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I am an active member of the Church of Jesus Christ of Latter-day Saints (the Mormons); I have been all my life. I was baptized when I was eight years old. Before I was baptized, I promised God that I would never use tobacco, caffeine, or alcohol; that I would eat a balanced and healthy diet; and that I would stay away from all sorts of fads and extremes that would distract me from those promises. I am now 52 years old. I have filled many responsibilities in the church, including serving a two-year mission in Arizona. In all those years, I have faithfully kept those promises. I have never regretted them—especially back in the '60s, when a lot of junior high and high school students were smoking, drinking, and experimenting with drugs.

I have stuck to those promises all these years for two reasons: (1) I made a promise to God, and God is one Person I don't want to P.O.; and (2) because doing so keeps me healthy and better able to enjoy life. All of my food choices are guided, both consciously and unconsciously, by the promises I made Way Back When.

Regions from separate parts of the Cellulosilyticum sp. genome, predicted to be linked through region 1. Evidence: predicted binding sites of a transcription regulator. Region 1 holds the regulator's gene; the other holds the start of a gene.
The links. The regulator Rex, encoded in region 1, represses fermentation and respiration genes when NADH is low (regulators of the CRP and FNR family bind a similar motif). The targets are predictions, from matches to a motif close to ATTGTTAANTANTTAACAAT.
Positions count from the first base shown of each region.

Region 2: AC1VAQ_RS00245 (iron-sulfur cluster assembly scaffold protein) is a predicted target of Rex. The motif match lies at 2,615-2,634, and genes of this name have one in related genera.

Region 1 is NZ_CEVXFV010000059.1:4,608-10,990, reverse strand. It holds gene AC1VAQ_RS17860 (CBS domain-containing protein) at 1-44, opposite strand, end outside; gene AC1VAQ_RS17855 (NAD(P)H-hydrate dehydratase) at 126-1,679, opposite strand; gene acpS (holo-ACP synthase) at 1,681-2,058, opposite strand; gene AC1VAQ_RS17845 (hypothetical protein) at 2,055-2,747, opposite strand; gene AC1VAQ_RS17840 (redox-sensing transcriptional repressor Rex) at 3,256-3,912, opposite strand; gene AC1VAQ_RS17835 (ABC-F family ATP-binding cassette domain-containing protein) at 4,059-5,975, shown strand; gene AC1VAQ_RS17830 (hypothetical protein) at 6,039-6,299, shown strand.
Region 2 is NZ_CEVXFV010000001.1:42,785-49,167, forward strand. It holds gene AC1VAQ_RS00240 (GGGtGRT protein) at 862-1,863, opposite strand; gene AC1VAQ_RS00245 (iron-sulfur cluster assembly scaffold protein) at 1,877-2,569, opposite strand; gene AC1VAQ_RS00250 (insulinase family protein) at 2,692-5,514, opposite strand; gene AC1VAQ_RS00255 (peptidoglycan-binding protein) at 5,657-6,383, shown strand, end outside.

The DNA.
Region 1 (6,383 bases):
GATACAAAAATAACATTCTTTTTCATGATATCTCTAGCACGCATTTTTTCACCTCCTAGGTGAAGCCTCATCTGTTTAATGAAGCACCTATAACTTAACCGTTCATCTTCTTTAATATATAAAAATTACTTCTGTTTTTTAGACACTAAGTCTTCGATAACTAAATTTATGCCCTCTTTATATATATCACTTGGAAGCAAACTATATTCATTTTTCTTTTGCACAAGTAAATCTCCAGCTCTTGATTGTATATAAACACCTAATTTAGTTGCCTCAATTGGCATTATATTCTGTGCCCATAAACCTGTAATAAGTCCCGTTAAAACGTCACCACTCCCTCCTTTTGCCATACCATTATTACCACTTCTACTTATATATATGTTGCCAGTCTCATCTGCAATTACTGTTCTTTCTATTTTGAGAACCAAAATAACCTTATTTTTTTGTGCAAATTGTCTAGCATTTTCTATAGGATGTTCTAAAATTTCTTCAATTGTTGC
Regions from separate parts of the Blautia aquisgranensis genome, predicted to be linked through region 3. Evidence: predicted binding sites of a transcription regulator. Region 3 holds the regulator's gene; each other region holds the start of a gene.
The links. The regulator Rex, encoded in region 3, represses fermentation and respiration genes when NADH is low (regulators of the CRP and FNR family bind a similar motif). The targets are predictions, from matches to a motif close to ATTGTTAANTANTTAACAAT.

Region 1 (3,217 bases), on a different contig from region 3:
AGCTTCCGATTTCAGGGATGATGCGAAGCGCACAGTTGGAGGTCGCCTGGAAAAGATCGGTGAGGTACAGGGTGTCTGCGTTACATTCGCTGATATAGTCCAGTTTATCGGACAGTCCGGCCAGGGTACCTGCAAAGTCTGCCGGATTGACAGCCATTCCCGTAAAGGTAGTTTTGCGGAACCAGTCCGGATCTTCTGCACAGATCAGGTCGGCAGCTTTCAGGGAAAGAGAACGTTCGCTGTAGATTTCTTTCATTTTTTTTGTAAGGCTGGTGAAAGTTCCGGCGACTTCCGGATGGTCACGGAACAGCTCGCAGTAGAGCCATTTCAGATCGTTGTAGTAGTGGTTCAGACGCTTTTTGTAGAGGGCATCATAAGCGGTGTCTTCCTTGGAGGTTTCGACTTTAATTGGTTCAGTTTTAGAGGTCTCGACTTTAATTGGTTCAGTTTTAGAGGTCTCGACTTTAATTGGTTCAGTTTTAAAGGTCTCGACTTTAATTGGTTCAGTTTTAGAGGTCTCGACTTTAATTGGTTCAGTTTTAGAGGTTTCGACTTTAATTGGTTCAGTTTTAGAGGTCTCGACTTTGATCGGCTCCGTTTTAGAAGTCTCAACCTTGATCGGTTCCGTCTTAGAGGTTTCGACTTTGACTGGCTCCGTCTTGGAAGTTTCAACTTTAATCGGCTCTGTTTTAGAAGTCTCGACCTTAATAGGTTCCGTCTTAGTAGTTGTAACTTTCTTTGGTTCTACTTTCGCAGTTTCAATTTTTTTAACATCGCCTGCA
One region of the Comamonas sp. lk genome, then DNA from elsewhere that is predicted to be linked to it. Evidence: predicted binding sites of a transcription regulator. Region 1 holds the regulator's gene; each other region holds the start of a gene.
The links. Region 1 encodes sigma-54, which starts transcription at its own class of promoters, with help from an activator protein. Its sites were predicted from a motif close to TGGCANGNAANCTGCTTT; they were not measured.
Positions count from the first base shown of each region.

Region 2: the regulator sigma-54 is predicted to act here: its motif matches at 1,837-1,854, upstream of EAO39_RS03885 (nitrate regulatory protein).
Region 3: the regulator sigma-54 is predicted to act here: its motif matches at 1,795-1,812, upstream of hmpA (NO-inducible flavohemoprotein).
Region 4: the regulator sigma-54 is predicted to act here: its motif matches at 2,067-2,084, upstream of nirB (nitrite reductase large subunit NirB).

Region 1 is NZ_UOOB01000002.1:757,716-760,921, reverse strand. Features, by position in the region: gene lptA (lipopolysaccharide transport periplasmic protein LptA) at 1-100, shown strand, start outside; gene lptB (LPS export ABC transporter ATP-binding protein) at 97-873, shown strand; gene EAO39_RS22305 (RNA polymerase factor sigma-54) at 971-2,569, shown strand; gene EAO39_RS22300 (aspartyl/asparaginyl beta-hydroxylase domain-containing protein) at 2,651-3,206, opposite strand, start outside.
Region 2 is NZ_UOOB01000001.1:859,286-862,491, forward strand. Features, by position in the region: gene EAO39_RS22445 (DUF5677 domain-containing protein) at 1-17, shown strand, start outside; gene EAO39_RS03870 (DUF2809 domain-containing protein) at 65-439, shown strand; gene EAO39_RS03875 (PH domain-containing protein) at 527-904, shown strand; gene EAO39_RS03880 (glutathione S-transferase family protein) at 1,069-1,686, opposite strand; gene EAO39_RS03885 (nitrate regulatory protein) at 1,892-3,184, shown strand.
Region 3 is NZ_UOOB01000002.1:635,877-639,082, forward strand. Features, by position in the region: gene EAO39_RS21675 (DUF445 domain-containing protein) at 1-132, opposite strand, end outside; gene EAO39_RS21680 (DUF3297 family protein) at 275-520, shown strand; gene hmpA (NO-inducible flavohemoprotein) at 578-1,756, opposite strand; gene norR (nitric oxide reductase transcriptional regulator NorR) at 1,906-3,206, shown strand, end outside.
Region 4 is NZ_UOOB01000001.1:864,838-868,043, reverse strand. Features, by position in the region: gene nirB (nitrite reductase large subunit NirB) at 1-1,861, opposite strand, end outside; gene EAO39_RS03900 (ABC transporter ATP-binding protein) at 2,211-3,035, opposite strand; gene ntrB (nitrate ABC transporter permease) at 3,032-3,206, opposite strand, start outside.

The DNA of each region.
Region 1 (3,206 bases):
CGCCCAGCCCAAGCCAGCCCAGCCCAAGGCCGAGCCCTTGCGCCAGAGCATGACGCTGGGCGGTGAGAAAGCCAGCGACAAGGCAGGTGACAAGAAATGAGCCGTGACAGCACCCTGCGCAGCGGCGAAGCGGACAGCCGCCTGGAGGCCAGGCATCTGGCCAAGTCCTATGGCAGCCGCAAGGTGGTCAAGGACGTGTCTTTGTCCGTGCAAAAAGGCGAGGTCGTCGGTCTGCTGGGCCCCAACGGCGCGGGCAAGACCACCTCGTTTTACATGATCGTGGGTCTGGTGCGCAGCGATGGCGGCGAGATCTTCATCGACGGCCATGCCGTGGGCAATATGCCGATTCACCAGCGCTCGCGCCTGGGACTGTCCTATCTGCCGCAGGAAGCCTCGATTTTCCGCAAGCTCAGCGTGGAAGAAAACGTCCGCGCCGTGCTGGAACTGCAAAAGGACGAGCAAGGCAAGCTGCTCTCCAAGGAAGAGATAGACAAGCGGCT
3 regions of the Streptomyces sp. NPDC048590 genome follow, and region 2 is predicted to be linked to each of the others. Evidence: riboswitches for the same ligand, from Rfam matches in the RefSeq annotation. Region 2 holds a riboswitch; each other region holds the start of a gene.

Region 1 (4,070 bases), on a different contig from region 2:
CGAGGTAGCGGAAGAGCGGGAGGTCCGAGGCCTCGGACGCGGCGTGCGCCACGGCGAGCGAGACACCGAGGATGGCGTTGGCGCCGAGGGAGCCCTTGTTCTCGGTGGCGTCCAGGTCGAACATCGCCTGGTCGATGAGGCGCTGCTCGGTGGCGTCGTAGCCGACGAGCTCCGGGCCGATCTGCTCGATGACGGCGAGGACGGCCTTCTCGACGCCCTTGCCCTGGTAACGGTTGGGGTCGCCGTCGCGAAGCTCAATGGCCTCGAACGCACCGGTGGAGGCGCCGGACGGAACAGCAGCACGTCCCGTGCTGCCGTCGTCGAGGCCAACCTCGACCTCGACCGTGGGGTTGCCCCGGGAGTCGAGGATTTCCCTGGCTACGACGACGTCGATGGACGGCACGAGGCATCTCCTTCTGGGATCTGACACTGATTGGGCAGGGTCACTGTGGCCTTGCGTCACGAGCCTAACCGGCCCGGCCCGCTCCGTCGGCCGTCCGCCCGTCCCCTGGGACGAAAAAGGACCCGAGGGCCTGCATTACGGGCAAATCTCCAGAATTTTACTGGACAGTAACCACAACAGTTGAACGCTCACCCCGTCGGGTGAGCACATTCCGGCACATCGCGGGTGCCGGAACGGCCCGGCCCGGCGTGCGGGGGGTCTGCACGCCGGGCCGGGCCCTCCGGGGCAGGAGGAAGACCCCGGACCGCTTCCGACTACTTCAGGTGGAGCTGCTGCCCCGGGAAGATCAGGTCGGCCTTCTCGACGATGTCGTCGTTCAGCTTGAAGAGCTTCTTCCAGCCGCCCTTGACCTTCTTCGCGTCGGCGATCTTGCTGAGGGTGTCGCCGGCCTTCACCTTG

The first question I always ask myself is: is eating this food in accordance with the promises I made God? Next question, how healthy is this choice going to be? (Now, admittedly, I do indulge in the occasional cheeseburger, but still...)

When I was 20, I had the opportunity to study Old Testament Hebrew and Jewish thought under and Orthodox rabbi. Although we never really discussed the dietary requirements in any great detail, still, the rabbi's quiet example and the strength of his beliefs have led me to keep kosher where I might not have before. (To this day, I can't look a package of pork bacon in the face. Turkey or beef bacon, fine, but not pork.)

I very strongly believe that God wants more than anything else for us to be healthy and happy. To that end, He gives rules and laws that our intended for that purpose. When we live the laws, we prosper; when we don't, we nurse monster hangovers on Monday mornings and die at the age of 30 from cirrhosis of the liver.